Summary and Applications

Students in the F2FL and OLM groups performed equally well, enjoyed the online format, and felt it would be a good approach to future reviews of basic science content in clinical courses. The students in the F2FL group also indicated the material could have been offered in an OLM (Fig. 4A–C), even though at the time (prepandemic) they felt somewhat less comfortable with the technology used in online learning (Fig. 4D). The OLM approach used in this study could be used for providing anatomic review material in other clinical courses (i.e., orthopedics, cardiology, gastrointestinal-genitourinary, special senses, etc.). The OLMs could be quite brief, with 5- to 15-minute segments used during the introduction component of various topics. For example, a 15-minute online anatomy review of the knee could be posted to a course’s learning management site in an orthopedics course before lectures and labs on teaching pathologic conditions and orthopedic tests of the knee. An advantage of the OLM method is that this approach allows the basic science material to be developed and delivered by content experts while freeing valuable in-class time in clinical courses for more experiential learning and for the introduction of new clinical concepts (vs. reinforcement of previously learned materials).

Limitations

The relatively low number of subjects in the groups may not have revealed potential differences. However, the strong results indicate that the numbers of subjects were adequate for the study. There may also be differences in summer and fall cohorts, but we have no indication that the groups differed meaningfully or in a way that would impact the results, as student cohorts might have had slight differences between them regardless of when the course was taken.

The OLM was the only online learning used in the F2F Special Populations course. Consequently, the novelty of the OLM may have influenced the responses of the students on the survey. The effects of perceived novelty on student survey responses were not assessed. In addition, this study was conducted pre-COVID19 pandemic and the survey responses related to comfort with online learning would likely have increased in both groups after the pandemic. However, the preference for F2FL vs OLM may have differed postpandemic, and the rapid, complete shift to online learning may have caused some students to have become disillusioned with online learning. A future study could assess this issue. The pandemic also emphasized the importance of having high-quality online materials readily available,8  and lessons learned during the pandemic included carefully preparing online materials and identifying which materials are best presented online and which are best presented face to face (e.g., laboratories).13–17  The OLM pediatric spinal anatomy review materials of this study were consistent with lessons learned from the pandemic. The Special Populations course is continuing in the F2F format, with no current plans to change the format. The OLM anatomy review module will remain as an online module.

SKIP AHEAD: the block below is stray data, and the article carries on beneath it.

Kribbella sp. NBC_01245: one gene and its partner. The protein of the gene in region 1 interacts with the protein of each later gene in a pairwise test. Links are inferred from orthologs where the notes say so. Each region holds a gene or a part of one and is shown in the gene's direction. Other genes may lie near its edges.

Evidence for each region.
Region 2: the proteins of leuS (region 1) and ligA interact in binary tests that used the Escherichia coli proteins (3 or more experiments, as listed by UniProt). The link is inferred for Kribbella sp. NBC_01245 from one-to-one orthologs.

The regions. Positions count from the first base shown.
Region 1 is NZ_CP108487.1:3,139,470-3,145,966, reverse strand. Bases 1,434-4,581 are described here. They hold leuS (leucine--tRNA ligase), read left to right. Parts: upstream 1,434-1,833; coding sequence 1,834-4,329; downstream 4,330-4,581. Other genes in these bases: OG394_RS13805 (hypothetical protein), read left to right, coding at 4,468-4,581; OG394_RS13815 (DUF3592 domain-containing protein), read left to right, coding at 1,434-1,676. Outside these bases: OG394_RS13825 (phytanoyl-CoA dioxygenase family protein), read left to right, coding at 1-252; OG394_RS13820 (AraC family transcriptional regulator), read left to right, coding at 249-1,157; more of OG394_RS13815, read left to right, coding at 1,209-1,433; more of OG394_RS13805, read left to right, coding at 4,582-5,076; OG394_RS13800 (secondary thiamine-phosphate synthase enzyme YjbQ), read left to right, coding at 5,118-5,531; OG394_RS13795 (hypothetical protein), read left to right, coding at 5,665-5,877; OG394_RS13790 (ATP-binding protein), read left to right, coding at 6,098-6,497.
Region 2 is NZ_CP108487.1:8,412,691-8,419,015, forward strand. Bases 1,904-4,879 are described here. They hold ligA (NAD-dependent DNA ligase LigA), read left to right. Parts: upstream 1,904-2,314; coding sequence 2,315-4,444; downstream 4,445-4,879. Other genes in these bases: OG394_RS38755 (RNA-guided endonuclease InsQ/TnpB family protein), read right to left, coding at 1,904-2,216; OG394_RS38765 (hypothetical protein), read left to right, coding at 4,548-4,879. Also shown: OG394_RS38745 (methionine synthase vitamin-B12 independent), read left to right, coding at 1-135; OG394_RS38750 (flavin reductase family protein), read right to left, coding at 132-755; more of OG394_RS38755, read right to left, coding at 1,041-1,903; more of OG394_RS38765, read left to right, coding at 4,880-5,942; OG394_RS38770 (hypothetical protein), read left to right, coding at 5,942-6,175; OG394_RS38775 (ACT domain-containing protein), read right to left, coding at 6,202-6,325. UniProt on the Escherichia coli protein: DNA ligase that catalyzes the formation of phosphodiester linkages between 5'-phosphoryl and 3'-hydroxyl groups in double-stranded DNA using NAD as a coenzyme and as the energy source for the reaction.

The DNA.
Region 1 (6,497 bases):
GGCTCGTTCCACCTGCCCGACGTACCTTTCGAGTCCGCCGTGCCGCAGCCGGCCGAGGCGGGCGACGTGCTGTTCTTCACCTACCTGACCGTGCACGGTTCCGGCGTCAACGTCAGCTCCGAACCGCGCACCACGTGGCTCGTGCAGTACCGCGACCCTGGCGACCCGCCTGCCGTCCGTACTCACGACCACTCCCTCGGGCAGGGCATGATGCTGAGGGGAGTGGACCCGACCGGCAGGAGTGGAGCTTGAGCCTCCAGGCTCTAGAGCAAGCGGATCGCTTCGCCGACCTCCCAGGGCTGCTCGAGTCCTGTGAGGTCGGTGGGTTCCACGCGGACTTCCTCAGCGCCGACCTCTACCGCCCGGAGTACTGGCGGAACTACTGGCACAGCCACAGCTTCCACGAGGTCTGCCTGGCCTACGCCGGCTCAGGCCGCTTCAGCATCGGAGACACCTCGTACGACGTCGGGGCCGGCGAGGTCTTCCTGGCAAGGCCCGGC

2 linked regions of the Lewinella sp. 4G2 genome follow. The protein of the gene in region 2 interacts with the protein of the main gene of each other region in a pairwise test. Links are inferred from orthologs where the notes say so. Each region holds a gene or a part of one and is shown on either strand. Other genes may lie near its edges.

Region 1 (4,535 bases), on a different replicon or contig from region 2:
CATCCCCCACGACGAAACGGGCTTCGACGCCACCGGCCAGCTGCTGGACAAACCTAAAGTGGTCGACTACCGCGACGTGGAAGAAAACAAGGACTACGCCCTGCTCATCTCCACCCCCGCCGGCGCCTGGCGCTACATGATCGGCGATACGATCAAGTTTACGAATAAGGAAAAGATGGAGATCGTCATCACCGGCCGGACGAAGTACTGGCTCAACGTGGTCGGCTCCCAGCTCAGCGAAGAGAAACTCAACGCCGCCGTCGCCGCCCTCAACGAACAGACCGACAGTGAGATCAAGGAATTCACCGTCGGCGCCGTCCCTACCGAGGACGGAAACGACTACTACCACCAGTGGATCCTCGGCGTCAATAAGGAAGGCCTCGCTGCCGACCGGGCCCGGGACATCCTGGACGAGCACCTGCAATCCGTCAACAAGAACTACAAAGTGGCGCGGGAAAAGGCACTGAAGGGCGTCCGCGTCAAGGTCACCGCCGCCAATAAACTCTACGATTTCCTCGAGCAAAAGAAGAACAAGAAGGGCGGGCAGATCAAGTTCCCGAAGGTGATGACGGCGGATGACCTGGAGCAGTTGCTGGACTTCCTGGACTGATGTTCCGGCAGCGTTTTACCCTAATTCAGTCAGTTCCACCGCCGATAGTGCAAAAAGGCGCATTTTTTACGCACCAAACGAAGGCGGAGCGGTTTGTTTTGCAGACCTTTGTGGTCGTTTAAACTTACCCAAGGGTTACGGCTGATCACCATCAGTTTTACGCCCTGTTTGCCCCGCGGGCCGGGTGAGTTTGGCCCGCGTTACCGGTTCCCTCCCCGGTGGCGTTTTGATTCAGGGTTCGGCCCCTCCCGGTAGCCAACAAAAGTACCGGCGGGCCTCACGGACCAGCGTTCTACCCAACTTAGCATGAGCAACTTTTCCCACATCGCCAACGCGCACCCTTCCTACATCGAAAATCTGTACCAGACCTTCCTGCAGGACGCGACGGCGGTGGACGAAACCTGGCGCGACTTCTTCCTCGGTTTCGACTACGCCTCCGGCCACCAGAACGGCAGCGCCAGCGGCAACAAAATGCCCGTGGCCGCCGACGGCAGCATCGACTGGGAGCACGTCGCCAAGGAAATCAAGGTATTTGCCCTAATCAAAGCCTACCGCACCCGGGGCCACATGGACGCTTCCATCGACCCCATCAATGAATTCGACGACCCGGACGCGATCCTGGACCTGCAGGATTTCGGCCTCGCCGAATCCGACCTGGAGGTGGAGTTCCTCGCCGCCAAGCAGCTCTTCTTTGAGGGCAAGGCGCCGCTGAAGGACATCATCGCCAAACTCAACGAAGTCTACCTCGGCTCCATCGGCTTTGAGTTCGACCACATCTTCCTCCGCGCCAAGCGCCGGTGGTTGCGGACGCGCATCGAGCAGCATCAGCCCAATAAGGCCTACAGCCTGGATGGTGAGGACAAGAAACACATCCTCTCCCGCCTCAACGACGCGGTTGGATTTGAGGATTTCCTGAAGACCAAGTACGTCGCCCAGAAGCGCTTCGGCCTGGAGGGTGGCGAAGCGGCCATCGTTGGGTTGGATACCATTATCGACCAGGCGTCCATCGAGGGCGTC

There was a low response to the survey in the F2FL group. The online survey was optional after the students completed the posttest, and the survey may not have been sufficiently emphasized as students completed the posttest. Yet, the survey results supplied rich information that provided important context to the study.

Pre- and post-tests and survey results indicated that OLM was as effective as F2FL in providing anatomy review material on the pediatric spine in a clinical course given to third-year doctor of chiropractic students. Students were highly satisfied with the online method of instruction. In the future, OLM could potentially be used to provide additional review materials fundamental to other clinical courses. The OLM method allows material to be developed and delivered by content experts while also freeing valuable in-class time to be used for more experiential learning in clinical courses.

Gregory Cramer gratefully acknowledges Leslie Hoffman, PhD for mentoring for this project during the 2017 Anatomy Education Research Institute (AERI) workshop.

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FUNDING AND CONFLICTS OF INTEREST Training for GC to conduct this project was made possible through the 2017 Anatomy Education Research Institute (AERI), funded by the American Association for Anatomy. There are no conflicts of interest to report by any of the authors.

Author notes

Jocelyn Faydenko is a research resident in the Department of Research at the National University of Health Sciences (200 E. Roosevelt Rd., Lombard, IL, 60148, USA; jfaydenko@nuhs.edu). Thomas Grieve is an assistant professor in the Department of Clinical Practice at the National University of Health Sciences and a faculty member at the Pacific College of Health and Science (200 E. Roosevelt Rd., Lombard, IL, 60148 USA; tgrieve@pacificcollege.edu). Dana Madigan is an assistant professor in the Department of Research at the National University of Health Sciences and in the Environmental and Occupational Health Sciences Department, School of Public Health at the University of Illinois Chicago (200 E. Roosevelt Rd., Lombard, IL, 60148, USA; dmadigan@nuhs.edu). Judith Pocius is the research coordinator in the Department of Research at the National University of Health Sciences (200 E. Roosevelt Rd., Lombard, IL, 60148, USA; jpocius@nuhs.edu). Christopher Olsen is an assistant professor in the Department of Instructional Design at the National University of Health Sciences (200 E. Roosevelt Rd., Lombard, IL, 60148, USA; colsen@nuhs.edu). Gregory Cramer (corresponding author) is a professor and Dean of the Department of Research at the National University of Health Sciences (200 E. Roosevelt Rd., Lombard, IL, 60148, USA; gcramer@nuhs.edu).

Concept Development: TG, GC. Design: TG, CO, GC. Supervision: GC. Data collection/processing: TG, DM, JP, CO, GC. Analysis/interpretation: JF, GC. Literature search: JF, GC. Writing: JF, GC. Critical review: JF, TG, DM, JP, CO, GC.